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Did you have script &/or cast approval?

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message 1: by Chrystal (new)

Chrystal | 2 comments Did you have script and/or cast approval for the movie?


message 2: by Lisa (new)

Lisa See | 81 comments Mod
Nope!


message 3: by Erin (new)

Erin (redhotrankin) | 3 comments As an avid reader, I cannot remember the last time a book had so much affect on me. I have yet to pick up another novel and it's been over a month. I have shared "Snowflower" with anyone who would listen to me. So much so, that seven of my friends, to-date, have actually read the book and were so completely moved, as I had been, that we met last night to book talk and watch the movie. We had a countdown to "Snowflower Chick Flick night".

Your story, your characters, the poetry of the relationships...I cannot begin to describe to you how it moved me. There were nights in bed that I woke my husband from crying, other nights, I crawled into bed with our sleeping 5 and 7 year old daughters to just hold them all the while thinking that they were the same ages and Lily and Beautiful Moon. I feel that I understand the current Chinese culture better with their present day attitudes towards baby girls. You have done so much with one story... thank you for writing a book that I will continue to share with others and, eventually, my daughters and that will resonate with me for a lifetime.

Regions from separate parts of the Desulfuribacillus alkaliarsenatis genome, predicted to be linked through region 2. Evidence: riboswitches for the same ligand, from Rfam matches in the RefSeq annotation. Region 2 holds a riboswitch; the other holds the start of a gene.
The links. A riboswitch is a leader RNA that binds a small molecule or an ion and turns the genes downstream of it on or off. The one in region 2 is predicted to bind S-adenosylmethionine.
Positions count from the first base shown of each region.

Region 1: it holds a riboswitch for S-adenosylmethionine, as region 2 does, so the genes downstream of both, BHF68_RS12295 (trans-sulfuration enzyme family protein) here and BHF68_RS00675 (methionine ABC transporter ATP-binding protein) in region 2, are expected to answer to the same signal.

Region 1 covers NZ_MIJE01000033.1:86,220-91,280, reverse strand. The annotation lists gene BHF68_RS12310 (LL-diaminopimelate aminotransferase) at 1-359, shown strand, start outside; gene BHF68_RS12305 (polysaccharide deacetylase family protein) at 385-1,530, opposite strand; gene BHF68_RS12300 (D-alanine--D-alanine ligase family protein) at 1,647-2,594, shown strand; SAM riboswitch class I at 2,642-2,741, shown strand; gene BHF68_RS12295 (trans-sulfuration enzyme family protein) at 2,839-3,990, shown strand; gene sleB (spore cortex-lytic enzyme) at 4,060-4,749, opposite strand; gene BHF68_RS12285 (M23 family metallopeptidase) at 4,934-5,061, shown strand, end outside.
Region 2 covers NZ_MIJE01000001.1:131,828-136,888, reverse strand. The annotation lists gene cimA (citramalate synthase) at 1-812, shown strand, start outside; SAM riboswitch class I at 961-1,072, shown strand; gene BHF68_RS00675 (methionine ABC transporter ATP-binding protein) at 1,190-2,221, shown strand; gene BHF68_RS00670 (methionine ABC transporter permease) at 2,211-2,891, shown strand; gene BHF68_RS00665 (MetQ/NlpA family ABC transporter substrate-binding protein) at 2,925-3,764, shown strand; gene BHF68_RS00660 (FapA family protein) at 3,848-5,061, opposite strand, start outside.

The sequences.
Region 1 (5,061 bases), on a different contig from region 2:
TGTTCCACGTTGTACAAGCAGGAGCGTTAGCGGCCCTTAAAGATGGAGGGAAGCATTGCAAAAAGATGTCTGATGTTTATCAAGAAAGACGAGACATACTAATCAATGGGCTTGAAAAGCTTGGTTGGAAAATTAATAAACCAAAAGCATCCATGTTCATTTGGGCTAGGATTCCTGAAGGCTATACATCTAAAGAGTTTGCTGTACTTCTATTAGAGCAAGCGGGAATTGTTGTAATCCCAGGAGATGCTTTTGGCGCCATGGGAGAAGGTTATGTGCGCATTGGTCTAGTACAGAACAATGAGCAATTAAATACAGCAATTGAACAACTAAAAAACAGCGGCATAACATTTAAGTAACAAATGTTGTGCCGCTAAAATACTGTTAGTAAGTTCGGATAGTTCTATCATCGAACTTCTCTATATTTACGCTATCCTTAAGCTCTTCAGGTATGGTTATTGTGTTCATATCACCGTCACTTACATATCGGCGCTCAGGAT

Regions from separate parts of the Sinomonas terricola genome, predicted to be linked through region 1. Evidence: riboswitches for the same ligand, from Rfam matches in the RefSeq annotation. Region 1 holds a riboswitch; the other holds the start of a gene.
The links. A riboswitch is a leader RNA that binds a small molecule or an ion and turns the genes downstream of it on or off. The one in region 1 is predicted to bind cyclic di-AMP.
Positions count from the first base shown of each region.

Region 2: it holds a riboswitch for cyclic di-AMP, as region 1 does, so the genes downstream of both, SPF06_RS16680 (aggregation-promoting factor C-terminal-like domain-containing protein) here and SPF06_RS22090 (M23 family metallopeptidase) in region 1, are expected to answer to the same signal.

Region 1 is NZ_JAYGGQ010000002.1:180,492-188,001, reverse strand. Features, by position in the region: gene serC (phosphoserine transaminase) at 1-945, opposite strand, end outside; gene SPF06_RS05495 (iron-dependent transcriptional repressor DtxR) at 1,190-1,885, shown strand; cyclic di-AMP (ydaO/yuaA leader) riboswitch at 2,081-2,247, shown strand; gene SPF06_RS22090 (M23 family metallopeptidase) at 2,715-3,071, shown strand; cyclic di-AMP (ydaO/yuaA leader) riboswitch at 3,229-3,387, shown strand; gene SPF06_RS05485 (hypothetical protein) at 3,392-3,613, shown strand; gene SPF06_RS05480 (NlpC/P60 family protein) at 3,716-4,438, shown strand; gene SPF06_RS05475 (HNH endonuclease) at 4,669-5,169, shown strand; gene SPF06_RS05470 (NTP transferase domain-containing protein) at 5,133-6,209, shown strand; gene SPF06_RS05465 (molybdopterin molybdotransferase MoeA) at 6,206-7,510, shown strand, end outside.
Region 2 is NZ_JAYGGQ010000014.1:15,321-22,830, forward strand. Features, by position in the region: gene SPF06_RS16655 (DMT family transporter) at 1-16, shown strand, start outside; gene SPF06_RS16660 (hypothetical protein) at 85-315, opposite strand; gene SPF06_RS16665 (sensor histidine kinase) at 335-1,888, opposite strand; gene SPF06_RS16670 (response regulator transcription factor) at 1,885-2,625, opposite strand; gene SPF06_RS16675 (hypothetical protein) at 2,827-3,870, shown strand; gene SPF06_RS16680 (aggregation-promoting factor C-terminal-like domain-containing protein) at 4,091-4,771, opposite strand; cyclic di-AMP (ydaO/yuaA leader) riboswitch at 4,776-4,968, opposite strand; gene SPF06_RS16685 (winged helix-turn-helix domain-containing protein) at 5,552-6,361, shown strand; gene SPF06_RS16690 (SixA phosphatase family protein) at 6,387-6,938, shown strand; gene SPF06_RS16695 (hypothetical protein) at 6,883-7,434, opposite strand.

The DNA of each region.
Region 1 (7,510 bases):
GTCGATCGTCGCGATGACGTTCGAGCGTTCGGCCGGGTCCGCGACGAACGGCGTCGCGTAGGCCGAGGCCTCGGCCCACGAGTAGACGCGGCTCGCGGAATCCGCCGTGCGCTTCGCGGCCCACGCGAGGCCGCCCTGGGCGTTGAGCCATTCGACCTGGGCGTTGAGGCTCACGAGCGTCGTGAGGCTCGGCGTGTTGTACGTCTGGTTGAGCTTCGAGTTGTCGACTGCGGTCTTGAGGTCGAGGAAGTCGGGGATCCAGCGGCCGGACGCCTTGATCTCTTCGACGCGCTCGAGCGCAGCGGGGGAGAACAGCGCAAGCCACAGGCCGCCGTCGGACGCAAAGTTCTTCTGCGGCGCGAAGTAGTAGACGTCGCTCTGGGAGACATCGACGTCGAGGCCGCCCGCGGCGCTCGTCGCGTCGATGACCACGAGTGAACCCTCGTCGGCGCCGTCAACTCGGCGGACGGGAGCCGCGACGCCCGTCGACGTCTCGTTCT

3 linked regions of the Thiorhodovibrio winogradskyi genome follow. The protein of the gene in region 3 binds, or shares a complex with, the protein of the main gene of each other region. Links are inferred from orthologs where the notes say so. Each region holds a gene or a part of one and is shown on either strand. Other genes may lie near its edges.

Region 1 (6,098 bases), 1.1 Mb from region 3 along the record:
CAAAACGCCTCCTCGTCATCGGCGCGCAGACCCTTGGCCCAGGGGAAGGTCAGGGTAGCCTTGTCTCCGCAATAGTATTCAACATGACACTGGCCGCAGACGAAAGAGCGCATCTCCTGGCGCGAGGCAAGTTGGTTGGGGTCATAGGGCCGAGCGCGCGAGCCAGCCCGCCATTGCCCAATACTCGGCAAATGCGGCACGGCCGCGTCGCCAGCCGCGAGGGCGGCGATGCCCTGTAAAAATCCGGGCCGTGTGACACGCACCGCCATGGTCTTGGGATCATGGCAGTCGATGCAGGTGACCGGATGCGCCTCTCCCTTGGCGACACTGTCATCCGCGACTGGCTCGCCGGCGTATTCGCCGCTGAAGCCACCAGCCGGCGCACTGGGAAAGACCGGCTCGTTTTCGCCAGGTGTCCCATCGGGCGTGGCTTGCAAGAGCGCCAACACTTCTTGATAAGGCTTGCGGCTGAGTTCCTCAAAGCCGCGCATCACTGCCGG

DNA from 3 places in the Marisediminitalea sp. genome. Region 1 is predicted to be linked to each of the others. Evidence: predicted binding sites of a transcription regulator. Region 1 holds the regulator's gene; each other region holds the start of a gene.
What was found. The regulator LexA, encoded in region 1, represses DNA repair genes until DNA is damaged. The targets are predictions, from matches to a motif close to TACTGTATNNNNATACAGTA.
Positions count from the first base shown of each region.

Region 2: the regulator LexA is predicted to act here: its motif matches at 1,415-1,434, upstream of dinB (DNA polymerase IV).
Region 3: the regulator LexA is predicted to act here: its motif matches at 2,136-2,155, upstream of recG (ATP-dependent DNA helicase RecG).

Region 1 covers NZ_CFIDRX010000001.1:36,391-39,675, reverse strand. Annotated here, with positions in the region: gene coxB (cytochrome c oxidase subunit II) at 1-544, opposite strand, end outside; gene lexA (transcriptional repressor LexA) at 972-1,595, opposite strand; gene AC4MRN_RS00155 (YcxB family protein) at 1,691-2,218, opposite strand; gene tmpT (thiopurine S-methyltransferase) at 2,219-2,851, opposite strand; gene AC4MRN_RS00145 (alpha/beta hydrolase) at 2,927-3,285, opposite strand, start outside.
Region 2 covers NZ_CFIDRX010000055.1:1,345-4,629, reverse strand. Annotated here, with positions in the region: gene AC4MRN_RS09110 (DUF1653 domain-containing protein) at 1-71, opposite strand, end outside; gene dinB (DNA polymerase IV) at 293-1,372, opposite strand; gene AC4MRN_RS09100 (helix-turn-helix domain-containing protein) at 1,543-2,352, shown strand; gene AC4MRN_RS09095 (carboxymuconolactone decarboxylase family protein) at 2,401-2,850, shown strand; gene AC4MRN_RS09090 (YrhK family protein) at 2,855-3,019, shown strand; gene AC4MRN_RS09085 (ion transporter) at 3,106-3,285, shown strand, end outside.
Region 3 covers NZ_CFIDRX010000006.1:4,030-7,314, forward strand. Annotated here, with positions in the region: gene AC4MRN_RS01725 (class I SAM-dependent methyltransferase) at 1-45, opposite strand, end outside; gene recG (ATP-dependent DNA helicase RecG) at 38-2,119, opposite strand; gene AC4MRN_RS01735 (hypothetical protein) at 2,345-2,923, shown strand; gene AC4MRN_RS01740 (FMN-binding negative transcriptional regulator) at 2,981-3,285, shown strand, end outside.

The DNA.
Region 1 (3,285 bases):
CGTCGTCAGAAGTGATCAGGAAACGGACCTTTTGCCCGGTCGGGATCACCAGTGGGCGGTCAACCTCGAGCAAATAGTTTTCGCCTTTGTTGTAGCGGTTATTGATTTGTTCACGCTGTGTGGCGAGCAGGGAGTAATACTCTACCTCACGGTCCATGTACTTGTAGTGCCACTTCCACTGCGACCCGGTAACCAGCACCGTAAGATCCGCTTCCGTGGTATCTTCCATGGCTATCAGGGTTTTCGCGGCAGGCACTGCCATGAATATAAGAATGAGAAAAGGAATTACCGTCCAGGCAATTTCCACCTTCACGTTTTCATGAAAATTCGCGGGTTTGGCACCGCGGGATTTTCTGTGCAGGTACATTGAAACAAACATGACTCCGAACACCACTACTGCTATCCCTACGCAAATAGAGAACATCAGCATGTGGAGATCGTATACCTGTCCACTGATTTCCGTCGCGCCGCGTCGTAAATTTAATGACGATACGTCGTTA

My question (maybe a plea)is that if you are to have any other of your books made into film, to please have a contract choice for script approval. Is that possible? Words cannot possibly express how bitterly disappointed my friends and I were last night after having watched the movie. We're not even sure it should have the same title as the book, we were that speechless. Going from a critically acclaimed book on best seller lists for weeks, to being made into a movie where the entire original story is less than half of the movie is so offensive to your readers it's left us grief stricken, seriously. To watch the DVD extras where Wayne Wang stated that had the movie been made from its original storyline, that he wouldn't have been "interested" made my friends in my family room roar with insult. The irony of it all??? It's a story about women, for women, to teach women and all of the women in charge of the movie let a man come in and destroy it based on his opinion, his thoughts, his wants??? Talk about Chinese history repeating itself.